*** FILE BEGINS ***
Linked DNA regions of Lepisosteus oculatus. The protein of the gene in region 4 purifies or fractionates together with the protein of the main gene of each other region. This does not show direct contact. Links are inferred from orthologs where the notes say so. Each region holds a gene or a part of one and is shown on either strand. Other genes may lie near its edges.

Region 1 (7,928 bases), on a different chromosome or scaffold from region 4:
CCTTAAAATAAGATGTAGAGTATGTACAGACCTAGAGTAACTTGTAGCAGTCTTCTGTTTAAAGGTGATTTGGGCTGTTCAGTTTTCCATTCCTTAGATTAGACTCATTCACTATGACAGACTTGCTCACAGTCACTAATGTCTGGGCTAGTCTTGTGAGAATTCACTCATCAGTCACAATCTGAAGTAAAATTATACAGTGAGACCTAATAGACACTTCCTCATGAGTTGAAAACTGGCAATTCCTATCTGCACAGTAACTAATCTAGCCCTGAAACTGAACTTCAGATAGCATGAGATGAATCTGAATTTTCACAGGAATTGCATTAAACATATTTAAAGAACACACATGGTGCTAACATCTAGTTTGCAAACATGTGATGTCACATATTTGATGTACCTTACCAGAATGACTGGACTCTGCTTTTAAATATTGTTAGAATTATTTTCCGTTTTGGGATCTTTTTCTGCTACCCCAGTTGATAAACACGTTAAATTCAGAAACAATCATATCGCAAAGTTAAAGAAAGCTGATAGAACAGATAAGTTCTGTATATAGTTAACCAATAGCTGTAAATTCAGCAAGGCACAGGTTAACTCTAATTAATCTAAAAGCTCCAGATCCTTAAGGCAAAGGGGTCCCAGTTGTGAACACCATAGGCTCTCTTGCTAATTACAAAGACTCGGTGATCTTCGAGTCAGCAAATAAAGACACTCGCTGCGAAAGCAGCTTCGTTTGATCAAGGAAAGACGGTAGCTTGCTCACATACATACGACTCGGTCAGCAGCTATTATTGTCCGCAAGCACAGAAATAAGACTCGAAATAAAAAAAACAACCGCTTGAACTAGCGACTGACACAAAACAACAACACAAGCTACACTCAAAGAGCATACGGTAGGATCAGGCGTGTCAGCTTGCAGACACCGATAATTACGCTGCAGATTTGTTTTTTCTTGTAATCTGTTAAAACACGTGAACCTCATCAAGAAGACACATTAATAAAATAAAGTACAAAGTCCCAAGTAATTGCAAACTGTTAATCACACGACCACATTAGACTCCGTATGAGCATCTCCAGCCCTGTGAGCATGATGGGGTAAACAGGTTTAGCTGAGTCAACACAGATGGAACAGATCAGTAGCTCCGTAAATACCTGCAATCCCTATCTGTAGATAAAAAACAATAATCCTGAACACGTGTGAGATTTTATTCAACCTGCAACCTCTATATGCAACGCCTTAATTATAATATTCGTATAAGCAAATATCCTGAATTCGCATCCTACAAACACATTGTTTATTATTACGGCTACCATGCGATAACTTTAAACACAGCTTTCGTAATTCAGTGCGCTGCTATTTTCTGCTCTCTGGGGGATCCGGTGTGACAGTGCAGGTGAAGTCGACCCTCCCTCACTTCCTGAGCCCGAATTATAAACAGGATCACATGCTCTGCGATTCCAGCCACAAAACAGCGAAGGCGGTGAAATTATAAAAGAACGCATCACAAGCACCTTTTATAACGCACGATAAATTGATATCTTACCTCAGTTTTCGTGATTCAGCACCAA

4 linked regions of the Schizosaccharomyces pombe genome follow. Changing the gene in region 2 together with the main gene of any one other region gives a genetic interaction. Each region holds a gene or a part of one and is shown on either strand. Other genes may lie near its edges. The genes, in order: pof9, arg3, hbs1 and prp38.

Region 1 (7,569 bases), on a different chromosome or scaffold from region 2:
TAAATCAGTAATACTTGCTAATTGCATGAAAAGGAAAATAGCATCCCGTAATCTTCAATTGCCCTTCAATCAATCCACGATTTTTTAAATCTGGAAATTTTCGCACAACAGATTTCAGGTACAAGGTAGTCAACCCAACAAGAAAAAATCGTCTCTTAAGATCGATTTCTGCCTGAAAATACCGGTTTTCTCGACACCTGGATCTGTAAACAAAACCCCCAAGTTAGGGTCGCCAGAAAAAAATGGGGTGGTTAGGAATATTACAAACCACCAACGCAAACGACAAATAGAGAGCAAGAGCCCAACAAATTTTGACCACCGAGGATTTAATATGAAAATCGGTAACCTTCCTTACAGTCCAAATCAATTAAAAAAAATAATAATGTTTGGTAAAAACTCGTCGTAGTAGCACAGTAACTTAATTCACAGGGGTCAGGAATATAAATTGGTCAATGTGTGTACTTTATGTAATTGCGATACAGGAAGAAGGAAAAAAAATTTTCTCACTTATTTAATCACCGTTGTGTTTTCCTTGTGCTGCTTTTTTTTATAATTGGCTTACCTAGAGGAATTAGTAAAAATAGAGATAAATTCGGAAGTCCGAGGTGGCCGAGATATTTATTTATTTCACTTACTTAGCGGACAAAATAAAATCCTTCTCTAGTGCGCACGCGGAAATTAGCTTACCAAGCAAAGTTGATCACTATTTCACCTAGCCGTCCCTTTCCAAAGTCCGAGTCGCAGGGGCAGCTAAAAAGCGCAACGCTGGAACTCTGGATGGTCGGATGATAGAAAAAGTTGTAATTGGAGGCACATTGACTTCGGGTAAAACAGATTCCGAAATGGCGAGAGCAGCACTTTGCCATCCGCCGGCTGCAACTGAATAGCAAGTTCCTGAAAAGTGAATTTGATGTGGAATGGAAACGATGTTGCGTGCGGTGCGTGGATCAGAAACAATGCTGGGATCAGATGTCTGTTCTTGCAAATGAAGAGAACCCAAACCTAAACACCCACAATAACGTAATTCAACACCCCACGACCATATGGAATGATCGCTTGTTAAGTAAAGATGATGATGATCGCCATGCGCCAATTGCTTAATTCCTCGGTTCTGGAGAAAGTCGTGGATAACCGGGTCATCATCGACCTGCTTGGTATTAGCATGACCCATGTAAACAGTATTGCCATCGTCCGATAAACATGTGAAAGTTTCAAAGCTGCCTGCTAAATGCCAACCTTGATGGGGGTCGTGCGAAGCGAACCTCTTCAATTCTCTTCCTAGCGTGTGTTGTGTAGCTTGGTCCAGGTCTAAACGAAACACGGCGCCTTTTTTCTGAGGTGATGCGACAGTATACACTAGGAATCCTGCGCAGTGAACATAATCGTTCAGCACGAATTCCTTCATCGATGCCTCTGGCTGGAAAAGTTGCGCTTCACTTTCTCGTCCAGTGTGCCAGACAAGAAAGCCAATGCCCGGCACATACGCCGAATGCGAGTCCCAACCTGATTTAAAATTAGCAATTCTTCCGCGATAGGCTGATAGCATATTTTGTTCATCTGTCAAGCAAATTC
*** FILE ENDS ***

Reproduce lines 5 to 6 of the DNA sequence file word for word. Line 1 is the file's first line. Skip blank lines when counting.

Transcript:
Region 1 (7,569 bases), on a different chromosome or scaffold from region 2:
TAAATCAGTAATACTTGCTAATTGCATGAAAAGGAAAATAGCATCCCGTAATCTTCAATTGCCCTTCAATCAATCCACGATTTTTTAAATCTGGAAATTTTCGCACAACAGATTTCAGGTACAAGGTAGTCAACCCAACAAGAAAAAATCGTCTCTTAAGATCGATTTCTGCCTGAAAATACCGGTTTTCTCGACACCTGGATCTGTAAACAAAACCCCCAAGTTAGGGTCGCCAGAAAAAAATGGGGTGGTTAGGAATATTACAAACCACCAACGCAAACGACAAATAGAGAGCAAGAGCCCAACAAATTTTGACCACCGAGGATTTAATATGAAAATCGGTAACCTTCCTTACAGTCCAAATCAATTAAAAAAAATAATAATGTTTGGTAAAAACTCGTCGTAGTAGCACAGTAACTTAATTCACAGGGGTCAGGAATATAAATTGGTCAATGTGTGTACTTTATGTAATTGCGATACAGGAAGAAGGAAAAAAAATTTTCTCACTTATTTAATCACCGTTGTGTTTTCCTTGTGCTGCTTTTTTTTATAATTGGCTTACCTAGAGGAATTAGTAAAAATAGAGATAAATTCGGAAGTCCGAGGTGGCCGAGATATTTATTTATTTCACTTACTTAGCGGACAAAATAAAATCCTTCTCTAGTGCGCACGCGGAAATTAGCTTACCAAGCAAAGTTGATCACTATTTCACCTAGCCGTCCCTTTCCAAAGTCCGAGTCGCAGGGGCAGCTAAAAAGCGCAACGCTGGAACTCTGGATGGTCGGATGATAGAAAAAGTTGTAATTGGAGGCACATTGACTTCGGGTAAAACAGATTCCGAAATGGCGAGAGCAGCACTTTGCCATCCGCCGGCTGCAACTGAATAGCAAGTTCCTGAAAAGTGAATTTGATGTGGAATGGAAACGATGTTGCGTGCGGTGCGTGGATCAGAAACAATGCTGGGATCAGATGTCTGTTCTTGCAAATGAAGAGAACCCAAACCTAAACACCCACAATAACGTAATTCAACACCCCACGACCATATGGAATGATCGCTTGTTAAGTAAAGATGATGATGATCGCCATGCGCCAATTGCTTAATTCCTCGGTTCTGGAGAAAGTCGTGGATAACCGGGTCATCATCGACCTGCTTGGTATTAGCATGACCCATGTAAACAGTATTGCCATCGTCCGATAAACATGTGAAAGTTTCAAAGCTGCCTGCTAAATGCCAACCTTGATGGGGGTCGTGCGAAGCGAACCTCTTCAATTCTCTTCCTAGCGTGTGTTGTGTAGCTTGGTCCAGGTCTAAACGAAACACGGCGCCTTTTTTCTGAGGTGATGCGACAGTATACACTAGGAATCCTGCGCAGTGAACATAATCGTTCAGCACGAATTCCTTCATCGATGCCTCTGGCTGGAAAAGTTGCGCTTCACTTTCTCGTCCAGTGTGCCAGACAAGAAAGCCAATGCCCGGCACATACGCCGAATGCGAGTCCCAACCTGATTTAAAATTAGCAATTCTTCCGCGATAGGCTGATAGCATATTTTGTTCATCTGTCAAGCAAATTC